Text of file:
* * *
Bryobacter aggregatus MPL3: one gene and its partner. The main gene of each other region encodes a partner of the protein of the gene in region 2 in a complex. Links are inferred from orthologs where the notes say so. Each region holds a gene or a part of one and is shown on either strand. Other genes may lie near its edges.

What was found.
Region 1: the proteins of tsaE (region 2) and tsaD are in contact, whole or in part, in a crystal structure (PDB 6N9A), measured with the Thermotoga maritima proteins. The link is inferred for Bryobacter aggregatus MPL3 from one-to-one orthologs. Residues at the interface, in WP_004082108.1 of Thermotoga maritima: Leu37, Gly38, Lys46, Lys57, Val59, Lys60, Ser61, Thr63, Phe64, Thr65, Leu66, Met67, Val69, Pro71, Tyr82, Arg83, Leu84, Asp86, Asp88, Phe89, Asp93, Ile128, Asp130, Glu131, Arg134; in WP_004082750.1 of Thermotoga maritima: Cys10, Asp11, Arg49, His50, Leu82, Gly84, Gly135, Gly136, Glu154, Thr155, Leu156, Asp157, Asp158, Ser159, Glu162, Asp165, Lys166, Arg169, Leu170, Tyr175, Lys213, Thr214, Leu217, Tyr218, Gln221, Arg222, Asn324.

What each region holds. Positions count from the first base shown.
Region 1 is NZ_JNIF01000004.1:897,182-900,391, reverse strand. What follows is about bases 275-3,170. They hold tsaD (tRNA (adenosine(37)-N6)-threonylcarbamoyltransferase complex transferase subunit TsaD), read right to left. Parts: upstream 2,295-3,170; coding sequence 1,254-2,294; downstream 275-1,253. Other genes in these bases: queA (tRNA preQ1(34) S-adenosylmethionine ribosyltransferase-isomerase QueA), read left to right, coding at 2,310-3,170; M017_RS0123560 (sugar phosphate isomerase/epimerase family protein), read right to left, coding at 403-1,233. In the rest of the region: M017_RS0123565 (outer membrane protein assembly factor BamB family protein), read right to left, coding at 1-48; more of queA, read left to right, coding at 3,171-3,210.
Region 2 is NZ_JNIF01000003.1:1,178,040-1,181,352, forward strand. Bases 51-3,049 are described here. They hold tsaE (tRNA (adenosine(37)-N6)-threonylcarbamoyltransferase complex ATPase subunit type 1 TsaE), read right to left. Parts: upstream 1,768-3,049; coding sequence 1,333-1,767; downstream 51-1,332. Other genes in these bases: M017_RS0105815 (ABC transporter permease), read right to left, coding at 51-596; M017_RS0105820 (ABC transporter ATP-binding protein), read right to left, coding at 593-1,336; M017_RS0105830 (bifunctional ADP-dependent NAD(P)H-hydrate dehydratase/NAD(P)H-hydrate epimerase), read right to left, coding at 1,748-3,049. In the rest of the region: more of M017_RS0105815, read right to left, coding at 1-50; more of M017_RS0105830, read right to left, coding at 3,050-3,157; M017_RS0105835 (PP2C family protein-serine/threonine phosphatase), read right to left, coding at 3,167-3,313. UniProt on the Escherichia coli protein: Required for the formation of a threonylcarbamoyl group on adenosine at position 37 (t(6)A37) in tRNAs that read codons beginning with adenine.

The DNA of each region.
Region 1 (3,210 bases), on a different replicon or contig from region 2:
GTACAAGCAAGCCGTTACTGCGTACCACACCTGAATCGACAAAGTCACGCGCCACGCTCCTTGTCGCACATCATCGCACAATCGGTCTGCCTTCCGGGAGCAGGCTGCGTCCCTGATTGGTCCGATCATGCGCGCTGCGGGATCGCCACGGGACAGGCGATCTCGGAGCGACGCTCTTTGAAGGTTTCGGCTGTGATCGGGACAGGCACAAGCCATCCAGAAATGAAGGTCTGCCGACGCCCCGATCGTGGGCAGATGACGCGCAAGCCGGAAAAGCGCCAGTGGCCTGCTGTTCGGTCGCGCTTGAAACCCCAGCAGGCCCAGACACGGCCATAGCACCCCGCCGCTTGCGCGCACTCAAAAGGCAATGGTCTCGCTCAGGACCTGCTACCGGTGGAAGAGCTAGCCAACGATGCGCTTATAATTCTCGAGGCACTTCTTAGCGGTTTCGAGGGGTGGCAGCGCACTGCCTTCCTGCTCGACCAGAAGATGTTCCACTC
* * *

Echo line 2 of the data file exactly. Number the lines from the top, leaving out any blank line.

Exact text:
What was found.